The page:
IRS Gives Elites Time To Shelter Their Wealth From Estate Taxes

( After the passing of a spouse, the federal government is providing widows and widowers more time to deal with the complicated aspects of the inheritance tax.

When one partner in a married couple passes away, the other spouse frequently receives all or a portion of the dead person’s inheritance. The surviving spouse is exempt from paying taxes on the funds. They can also carry over the deceased person’s unused estate tax exclusion if they file a tax return on the dead person’s estate and choose portability, a term used by the Internal Revenue Service.


Due to the step-up in tax basis for assets included in the surviving spouse’s taxable estate upon death, portability may also enable improved income tax planning. It’s important to note that because of the additional estate and generation-skipping transfer tax savings it might offer, a credit shelter trust or other trust preparation is frequently advised for big estates. Trusts can also benefit from a variety of non-tax benefits.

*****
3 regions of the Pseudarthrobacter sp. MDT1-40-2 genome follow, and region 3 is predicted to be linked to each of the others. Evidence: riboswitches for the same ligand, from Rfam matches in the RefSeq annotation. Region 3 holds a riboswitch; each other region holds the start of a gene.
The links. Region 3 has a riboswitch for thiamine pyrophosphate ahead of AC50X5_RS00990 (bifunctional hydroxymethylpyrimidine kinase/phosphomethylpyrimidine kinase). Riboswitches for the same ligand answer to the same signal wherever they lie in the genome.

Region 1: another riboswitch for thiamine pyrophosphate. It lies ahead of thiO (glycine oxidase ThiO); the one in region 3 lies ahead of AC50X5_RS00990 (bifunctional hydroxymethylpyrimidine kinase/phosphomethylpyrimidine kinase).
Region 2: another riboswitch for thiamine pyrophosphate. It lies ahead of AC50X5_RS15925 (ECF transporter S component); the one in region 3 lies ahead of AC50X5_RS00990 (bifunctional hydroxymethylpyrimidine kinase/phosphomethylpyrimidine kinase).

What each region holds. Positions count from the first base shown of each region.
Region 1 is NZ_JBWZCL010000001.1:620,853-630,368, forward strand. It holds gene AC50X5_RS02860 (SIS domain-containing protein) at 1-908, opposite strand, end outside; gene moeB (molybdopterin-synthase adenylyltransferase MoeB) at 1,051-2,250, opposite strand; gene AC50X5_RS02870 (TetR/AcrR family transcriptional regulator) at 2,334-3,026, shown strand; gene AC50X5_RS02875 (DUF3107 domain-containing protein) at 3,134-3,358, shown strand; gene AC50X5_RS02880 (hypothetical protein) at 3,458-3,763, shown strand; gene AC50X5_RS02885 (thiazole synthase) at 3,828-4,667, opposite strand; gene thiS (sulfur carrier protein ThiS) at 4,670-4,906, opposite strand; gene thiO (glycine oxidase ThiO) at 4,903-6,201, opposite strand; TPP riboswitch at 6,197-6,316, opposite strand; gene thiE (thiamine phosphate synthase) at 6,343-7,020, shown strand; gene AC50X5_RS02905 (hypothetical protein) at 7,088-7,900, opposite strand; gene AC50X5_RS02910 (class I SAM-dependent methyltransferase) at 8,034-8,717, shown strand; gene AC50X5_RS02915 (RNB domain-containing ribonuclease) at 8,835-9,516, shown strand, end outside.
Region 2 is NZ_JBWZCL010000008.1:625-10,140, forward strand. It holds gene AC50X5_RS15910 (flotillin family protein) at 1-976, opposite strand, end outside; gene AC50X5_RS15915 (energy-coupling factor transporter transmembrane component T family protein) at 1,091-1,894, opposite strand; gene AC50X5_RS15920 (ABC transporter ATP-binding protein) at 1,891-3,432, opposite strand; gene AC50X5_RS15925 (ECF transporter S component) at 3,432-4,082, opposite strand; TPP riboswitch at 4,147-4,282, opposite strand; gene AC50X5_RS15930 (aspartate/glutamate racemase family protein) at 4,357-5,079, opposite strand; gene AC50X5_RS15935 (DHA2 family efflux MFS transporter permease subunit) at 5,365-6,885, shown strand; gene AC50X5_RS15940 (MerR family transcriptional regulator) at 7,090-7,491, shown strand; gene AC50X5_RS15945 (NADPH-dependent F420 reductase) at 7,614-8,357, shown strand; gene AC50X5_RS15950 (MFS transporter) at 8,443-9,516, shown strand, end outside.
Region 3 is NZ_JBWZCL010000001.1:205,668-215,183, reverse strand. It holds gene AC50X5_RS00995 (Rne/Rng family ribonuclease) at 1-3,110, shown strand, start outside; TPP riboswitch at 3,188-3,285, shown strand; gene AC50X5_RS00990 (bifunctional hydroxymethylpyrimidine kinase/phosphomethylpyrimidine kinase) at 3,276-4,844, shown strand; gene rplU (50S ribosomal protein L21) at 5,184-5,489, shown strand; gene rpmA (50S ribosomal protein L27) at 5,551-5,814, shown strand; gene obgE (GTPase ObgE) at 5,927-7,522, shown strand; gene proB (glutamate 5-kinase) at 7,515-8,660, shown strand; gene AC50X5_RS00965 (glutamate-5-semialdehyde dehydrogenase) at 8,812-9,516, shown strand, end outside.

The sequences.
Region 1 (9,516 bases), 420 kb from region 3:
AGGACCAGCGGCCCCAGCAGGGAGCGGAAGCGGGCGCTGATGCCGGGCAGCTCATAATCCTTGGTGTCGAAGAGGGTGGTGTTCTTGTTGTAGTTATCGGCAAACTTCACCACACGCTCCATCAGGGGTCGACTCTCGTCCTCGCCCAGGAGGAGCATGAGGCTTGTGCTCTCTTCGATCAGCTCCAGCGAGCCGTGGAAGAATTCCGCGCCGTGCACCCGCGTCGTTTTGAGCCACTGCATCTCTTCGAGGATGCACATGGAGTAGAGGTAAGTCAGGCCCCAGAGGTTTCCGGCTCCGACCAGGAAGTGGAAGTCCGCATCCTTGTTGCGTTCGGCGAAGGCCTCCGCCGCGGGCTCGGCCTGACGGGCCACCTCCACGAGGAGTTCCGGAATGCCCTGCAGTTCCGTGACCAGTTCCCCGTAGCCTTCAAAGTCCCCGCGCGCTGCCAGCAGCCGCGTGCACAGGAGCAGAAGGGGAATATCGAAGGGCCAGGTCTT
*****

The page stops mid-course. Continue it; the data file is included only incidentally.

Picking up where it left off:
The applicable portability rule has one caveat: for the surviving spouse to inherit the “Dead Spouse Unused Exclusion” (DSUE) through a portability election on that return, a Form 706 federal estate tax return for the deceased spouse must be submitted. Only estates with gross assets beyond the decedent’s applicable exemption at the time of death are legally obligated to submit an estate tax return, regardless of whether they choose to utilize the DSUE. For instance, there would be no legal requirement to file an estate tax return if a spouse passed away this year, leaving the surviving spouse $12 million in assets (with no past gifts). Unfortunately, the surviving spouse cannot use the DSUE if an estate tax return is not filed, which might result in the surviving spouse’s estate paying close to $5 million in taxes that could have been avoided.


Families with substantial wealth may save millions of dollars in taxes if they can claim the DSUE through a late filing. This is especially relevant given the many exemptions ($12.06 million per person with inflation adjustments via present law). For anyone passing away in 2026 or after, these present exemptions will be cut in half. Under the current law’s substantial exemptions, many families would not have an estate tax issue, but they might likely owe estate tax if the second spouse passes away once the exemptions are halved. In some cases, claiming the DSUE of the first-to-die spouse might guarantee that no estate tax is required or, at the very least, result in considerable estate tax savings.